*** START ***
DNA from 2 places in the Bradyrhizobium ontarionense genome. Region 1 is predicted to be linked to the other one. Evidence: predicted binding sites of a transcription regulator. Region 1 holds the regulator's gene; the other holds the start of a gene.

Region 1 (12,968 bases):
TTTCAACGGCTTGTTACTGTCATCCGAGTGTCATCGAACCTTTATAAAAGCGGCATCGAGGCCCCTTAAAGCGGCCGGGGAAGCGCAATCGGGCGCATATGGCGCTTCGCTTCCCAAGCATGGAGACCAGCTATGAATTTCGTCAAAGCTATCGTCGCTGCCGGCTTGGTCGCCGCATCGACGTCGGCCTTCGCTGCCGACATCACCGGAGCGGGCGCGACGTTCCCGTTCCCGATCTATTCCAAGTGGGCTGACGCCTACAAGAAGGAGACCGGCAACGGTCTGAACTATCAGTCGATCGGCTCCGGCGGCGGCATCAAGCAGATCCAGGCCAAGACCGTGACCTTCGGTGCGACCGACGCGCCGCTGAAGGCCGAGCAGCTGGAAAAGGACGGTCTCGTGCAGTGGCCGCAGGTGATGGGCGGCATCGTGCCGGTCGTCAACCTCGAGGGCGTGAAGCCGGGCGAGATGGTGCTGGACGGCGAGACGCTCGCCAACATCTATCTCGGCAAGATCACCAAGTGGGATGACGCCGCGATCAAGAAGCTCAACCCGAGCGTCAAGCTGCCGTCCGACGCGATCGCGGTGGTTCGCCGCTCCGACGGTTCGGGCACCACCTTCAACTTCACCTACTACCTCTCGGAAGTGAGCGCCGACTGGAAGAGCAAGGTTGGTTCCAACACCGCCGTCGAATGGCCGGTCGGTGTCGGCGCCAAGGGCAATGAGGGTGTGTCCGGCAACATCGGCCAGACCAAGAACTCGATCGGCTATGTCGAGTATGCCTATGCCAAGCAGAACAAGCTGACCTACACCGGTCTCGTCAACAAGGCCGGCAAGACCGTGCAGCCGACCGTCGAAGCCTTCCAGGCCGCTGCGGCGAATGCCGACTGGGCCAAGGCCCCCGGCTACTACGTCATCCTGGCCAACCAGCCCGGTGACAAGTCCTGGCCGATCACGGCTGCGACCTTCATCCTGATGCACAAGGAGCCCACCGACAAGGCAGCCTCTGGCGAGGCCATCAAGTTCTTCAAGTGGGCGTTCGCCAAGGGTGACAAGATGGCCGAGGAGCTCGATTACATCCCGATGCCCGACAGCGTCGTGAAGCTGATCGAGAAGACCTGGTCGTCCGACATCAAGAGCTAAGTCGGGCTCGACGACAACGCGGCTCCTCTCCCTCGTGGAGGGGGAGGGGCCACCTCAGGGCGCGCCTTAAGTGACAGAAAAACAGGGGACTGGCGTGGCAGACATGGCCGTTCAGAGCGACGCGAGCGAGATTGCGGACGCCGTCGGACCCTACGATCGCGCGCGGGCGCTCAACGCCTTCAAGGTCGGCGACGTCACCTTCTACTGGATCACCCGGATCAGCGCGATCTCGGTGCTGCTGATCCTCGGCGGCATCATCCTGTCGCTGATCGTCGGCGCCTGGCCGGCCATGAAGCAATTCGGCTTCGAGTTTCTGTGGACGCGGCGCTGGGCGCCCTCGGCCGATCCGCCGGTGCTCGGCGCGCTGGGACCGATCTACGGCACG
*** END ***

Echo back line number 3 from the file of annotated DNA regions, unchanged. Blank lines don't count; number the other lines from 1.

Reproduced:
TTTCAACGGCTTGTTACTGTCATCCGAGTGTCATCGAACCTTTATAAAAGCGGCATCGAGGCCCCTTAAAGCGGCCGGGGAAGCGCAATCGGGCGCATATGGCGCTTCGCTTCCCAAGCATGGAGACCAGCTATGAATTTCGTCAAAGCTATCGTCGCTGCCGGCTTGGTCGCCGCATCGACGTCGGCCTTCGCTGCCGACATCACCGGAGCGGGCGCGACGTTCCCGTTCCCGATCTATTCCAAGTGGGCTGACGCCTACAAGAAGGAGACCGGCAACGGTCTGAACTATCAGTCGATCGGCTCCGGCGGCGGCATCAAGCAGATCCAGGCCAAGACCGTGACCTTCGGTGCGACCGACGCGCCGCTGAAGGCCGAGCAGCTGGAAAAGGACGGTCTCGTGCAGTGGCCGCAGGTGATGGGCGGCATCGTGCCGGTCGTCAACCTCGAGGGCGTGAAGCCGGGCGAGATGGTGCTGGACGGCGAGACGCTCGCCAACATCTATCTCGGCAAGATCACCAAGTGGGATGACGCCGCGATCAAGAAGCTCAACCCGAGCGTCAAGCTGCCGTCCGACGCGATCGCGGTGGTTCGCCGCTCCGACGGTTCGGGCACCACCTTCAACTTCACCTACTACCTCTCGGAAGTGAGCGCCGACTGGAAGAGCAAGGTTGGTTCCAACACCGCCGTCGAATGGCCGGTCGGTGTCGGCGCCAAGGGCAATGAGGGTGTGTCCGGCAACATCGGCCAGACCAAGAACTCGATCGGCTATGTCGAGTATGCCTATGCCAAGCAGAACAAGCTGACCTACACCGGTCTCGTCAACAAGGCCGGCAAGACCGTGCAGCCGACCGTCGAAGCCTTCCAGGCCGCTGCGGCGAATGCCGACTGGGCCAAGGCCCCCGGCTACTACGTCATCCTGGCCAACCAGCCCGGTGACAAGTCCTGGCCGATCACGGCTGCGACCTTCATCCTGATGCACAAGGAGCCCACCGACAAGGCAGCCTCTGGCGAGGCCATCAAGTTCTTCAAGTGGGCGTTCGCCAAGGGTGACAAGATGGCCGAGGAGCTCGATTACATCCCGATGCCCGACAGCGTCGTGAAGCTGATCGAGAAGACCTGGTCGTCCGACATCAAGAGCTAAGTCGGGCTCGACGACAACGCGGCTCCTCTCCCTCGTGGAGGGGGAGGGGCCACCTCAGGGCGCGCCTTAAGTGACAGAAAAACAGGGGACTGGCGTGGCAGACATGGCCGTTCAGAGCGACGCGAGCGAGATTGCGGACGCCGTCGGACCCTACGATCGCGCGCGGGCGCTCAACGCCTTCAAGGTCGGCGACGTCACCTTCTACTGGATCACCCGGATCAGCGCGATCTCGGTGCTGCTGATCCTCGGCGGCATCATCCTGTCGCTGATCGTCGGCGCCTGGCCGGCCATGAAGCAATTCGGCTTCGAGTTTCTGTGGACGCGGCGCTGGGCGCCCTCGGCCGATCCGCCGGTGCTCGGCGCGCTGGGACCGATCTACGGCACG